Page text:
folks who were able to resolve their debt. National Debt Relief is a debt settlement
company that will negotiate with creditors on their client’s behalf to reduce the amount
of debt owed and consolidate it into a single lump sum. They’re completely performance based and
charge no fees until their clients see their debt reduced. Their program is recommended for consumers
who have over $10,000 in unsecured debt, and they offer a free savings estimate that can
show consumers how much they can save with no obligation. Visit
to get a free report comparing all your debt relief options. See you next time for part two, where we’ll
talk about ways to get your finances back on track. [squealing noise] 43 million Americans have overdue mill—million bills Same thing. Before you start looking to h—buy a home. [small squeak]
[laughter] National Debt Relief is a da— Aw, no. It’s not a dad. See you next time on part 2, where we’ll talk about ways to get your financial back on track. Nope. [laughter] Perfect!
We did it. Yay!
3 minutes to spare!

26 thoughts on “Debt Pt. 1: A Primer on Borrowing Money

  • I’m sorry, but getting student loans to improve your credit score is terrible advice. Think harder about this. This is stater advice. Please do your own research. Don’t blindly take this advice. Talking about payday loans before auto loans! No discussion on subprime car notes which are flooding the market.

  • Regarding private loans, it's best to avoid them whenever possible. They aren't subject to many of the benefits that federal student loans are, and they frequently have far worse collection practices. The Guardian ran an article about how private student loans often will continue to propagate inequality. Seriously, avoid them at all. They do not have income based repayment all the time. For instance, my loans in income-based repayment are $200/month. If they were private, they would be $600+ a month. If you're going into healthcare, there's also a chance that we will still (hopefully) have public loan forgiveness, too, which means after ten years of those payments you will have the rest waived if you work at a public agency.

    Don't put your loans into deferment or forbearance unless you have no other choice.

    Also, if you are thinking about graduate schools, investigate many universities and apply to several that have funding. You may be able to go to college for far cheaper. I wound up not paying for quite a substantial portion of my masters degree as a result. I have a graduate degree in clinical psychology. Many PhD programs pay a stipend and waive tuition if you get in, but you have to apply to 10-15 PhD programs often, and they are competitive. This means people get impatient and they go into PsyD programs, which can cost anywhere from 150-300k depending.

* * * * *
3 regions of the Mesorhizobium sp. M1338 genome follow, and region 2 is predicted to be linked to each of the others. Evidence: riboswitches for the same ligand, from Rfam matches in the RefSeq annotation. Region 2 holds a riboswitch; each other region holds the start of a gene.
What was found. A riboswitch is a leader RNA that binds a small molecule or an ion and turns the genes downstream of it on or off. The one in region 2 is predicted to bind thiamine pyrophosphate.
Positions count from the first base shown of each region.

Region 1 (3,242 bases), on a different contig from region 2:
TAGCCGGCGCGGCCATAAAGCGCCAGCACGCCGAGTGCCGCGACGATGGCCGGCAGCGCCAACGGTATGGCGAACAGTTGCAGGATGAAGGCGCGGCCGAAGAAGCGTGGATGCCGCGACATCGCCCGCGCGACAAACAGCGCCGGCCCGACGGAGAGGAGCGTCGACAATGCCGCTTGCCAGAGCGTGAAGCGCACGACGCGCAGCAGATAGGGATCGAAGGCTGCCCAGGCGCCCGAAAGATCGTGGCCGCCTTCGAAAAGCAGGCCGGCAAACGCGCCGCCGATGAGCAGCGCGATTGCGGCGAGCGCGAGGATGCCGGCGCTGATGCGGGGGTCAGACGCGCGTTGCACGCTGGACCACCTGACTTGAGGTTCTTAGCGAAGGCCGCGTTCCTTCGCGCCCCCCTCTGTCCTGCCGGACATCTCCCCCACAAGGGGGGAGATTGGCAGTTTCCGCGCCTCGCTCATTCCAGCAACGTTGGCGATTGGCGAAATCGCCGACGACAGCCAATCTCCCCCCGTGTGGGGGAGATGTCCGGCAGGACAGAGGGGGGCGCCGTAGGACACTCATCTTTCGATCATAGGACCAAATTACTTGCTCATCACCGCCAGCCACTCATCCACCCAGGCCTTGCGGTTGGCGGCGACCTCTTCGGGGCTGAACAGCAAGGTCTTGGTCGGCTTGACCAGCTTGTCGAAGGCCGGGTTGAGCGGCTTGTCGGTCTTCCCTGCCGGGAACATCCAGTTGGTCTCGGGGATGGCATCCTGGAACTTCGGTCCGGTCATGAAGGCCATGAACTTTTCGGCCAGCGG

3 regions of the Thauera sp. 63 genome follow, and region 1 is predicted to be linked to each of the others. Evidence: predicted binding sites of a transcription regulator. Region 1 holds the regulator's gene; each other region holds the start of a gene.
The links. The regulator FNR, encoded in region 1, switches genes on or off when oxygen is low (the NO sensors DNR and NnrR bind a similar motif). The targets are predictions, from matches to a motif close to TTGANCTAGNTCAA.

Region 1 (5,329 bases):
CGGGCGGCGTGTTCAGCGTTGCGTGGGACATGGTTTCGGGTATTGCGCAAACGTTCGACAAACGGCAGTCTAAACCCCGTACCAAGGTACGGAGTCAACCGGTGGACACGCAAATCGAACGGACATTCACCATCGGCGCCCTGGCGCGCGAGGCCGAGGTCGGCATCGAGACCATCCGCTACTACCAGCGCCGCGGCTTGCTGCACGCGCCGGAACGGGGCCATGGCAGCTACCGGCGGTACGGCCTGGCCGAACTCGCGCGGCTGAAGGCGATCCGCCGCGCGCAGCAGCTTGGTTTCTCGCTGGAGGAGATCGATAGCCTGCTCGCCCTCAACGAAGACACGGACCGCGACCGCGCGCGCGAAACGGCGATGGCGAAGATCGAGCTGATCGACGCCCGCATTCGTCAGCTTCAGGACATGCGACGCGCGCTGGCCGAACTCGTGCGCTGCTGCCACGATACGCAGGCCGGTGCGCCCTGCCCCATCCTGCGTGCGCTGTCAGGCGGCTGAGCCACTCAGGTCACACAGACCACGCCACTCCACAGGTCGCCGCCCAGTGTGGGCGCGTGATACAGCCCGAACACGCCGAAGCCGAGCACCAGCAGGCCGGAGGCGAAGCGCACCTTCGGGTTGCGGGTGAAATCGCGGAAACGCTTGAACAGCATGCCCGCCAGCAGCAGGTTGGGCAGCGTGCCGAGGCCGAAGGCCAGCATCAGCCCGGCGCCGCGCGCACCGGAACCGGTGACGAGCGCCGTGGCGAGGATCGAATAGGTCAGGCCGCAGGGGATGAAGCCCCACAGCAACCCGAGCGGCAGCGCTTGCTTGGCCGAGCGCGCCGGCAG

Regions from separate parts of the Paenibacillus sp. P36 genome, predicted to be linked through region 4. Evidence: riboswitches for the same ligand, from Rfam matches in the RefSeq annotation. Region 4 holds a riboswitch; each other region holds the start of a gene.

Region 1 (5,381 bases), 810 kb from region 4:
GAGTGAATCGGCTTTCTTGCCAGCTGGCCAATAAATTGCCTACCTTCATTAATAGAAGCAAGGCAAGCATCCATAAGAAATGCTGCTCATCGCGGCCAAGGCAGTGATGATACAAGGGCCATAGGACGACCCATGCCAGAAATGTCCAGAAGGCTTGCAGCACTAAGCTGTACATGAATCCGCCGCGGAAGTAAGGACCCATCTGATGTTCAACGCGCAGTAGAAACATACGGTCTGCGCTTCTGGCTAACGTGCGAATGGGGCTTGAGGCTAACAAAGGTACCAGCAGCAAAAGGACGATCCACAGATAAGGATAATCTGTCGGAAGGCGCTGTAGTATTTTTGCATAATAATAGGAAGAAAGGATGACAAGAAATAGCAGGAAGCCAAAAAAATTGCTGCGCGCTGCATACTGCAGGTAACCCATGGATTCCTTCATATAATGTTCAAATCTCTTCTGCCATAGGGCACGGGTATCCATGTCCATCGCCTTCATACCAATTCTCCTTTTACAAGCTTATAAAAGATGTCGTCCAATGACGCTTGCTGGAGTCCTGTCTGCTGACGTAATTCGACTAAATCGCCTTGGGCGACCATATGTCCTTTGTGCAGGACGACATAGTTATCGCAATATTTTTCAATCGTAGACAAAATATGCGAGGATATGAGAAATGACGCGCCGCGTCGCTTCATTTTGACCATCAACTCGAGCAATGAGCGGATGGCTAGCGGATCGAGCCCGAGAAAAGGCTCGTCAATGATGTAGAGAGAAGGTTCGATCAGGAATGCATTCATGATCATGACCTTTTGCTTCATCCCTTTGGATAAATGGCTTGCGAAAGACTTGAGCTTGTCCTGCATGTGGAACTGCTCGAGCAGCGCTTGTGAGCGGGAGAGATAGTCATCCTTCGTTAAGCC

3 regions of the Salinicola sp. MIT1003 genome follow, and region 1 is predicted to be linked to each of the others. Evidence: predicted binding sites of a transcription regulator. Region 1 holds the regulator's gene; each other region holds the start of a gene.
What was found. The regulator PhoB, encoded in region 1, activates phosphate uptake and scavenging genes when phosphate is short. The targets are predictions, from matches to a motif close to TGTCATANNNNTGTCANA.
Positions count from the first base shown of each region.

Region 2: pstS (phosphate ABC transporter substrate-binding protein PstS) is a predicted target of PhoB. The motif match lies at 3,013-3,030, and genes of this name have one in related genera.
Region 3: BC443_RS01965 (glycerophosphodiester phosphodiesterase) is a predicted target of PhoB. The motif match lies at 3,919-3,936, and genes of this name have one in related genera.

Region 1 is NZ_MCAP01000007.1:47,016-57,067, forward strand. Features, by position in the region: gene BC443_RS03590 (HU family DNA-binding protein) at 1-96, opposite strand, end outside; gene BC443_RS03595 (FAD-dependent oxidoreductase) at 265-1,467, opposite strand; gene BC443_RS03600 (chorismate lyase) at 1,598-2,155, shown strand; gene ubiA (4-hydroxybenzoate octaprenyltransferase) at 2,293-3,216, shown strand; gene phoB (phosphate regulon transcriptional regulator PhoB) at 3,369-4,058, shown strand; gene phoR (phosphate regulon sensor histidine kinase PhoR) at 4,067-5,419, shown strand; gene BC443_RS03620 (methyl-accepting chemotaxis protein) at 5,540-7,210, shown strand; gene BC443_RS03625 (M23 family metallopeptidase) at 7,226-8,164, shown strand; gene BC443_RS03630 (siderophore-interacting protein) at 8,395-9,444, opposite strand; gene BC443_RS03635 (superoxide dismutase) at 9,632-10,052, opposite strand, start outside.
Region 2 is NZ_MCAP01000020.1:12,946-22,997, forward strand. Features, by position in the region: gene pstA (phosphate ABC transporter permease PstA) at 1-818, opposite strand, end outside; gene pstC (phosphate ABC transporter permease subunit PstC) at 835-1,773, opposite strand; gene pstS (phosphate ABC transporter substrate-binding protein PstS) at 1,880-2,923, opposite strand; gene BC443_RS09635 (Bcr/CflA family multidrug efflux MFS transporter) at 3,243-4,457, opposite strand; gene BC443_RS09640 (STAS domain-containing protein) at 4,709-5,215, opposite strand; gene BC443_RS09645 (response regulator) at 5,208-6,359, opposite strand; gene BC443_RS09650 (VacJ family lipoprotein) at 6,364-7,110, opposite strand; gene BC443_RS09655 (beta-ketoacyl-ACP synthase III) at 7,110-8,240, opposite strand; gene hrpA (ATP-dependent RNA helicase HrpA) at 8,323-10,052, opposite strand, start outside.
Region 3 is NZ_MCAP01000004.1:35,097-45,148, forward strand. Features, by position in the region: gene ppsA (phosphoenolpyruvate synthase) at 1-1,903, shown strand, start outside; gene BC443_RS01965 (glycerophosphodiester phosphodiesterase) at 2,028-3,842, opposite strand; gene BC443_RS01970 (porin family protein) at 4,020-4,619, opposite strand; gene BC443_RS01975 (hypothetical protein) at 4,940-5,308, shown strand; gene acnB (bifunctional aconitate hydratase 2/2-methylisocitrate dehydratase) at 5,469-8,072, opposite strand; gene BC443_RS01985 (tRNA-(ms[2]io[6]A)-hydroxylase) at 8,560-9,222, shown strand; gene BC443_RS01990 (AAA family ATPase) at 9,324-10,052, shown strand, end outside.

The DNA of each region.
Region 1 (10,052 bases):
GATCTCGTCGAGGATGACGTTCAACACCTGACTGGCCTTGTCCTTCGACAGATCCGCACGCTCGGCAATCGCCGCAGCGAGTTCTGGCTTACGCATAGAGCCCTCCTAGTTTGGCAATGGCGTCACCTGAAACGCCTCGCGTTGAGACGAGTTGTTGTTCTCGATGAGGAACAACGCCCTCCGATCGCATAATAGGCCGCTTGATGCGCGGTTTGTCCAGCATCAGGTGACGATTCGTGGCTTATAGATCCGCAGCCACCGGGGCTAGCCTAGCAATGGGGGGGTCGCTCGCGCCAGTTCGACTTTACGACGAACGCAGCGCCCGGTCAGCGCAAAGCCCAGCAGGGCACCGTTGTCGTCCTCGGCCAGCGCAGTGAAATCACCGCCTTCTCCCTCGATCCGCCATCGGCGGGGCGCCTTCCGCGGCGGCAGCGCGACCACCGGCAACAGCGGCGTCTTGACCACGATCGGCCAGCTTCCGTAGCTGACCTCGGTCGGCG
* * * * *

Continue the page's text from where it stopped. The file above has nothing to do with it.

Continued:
Another tip for cheaper college: go to a community college for 2 years and then transfer. I did this and basically got a bachelor's degree that my classmates spent about 100k for and paid around 30k total, because I did not live on campus, and because I went to community college first and did all my pre-reqs. I got a private school degree for peanuts compared to others. They don't tell you this crap in highschool – I only knew because I went back in my 30s to get my BA and MA.

    Finally, if there's a career you are interested in, write a professional and see what they say. Some will even let you shadow them. Most of us are happy to answer questions. I found a counselor who was doing exactly what I wanted to do and then emulated the steps they took…this stopped me from getting the wrong degree, which is an expensive mistake. (I'm a psychotherapist with a clinical license.) Thing is, schools don't care if you make this mistake. They get paid regardless, and you are stuck with the wrong degree. Also, it helps show initiative for college applications too, if you network in your field, make connections, and demonstrate you are really passionate if you decide you like it 🙂

  • If you have student loans I would highly recommend that you pay off any interest on them that you can while you are in school. It will save you a ton of money in the long run.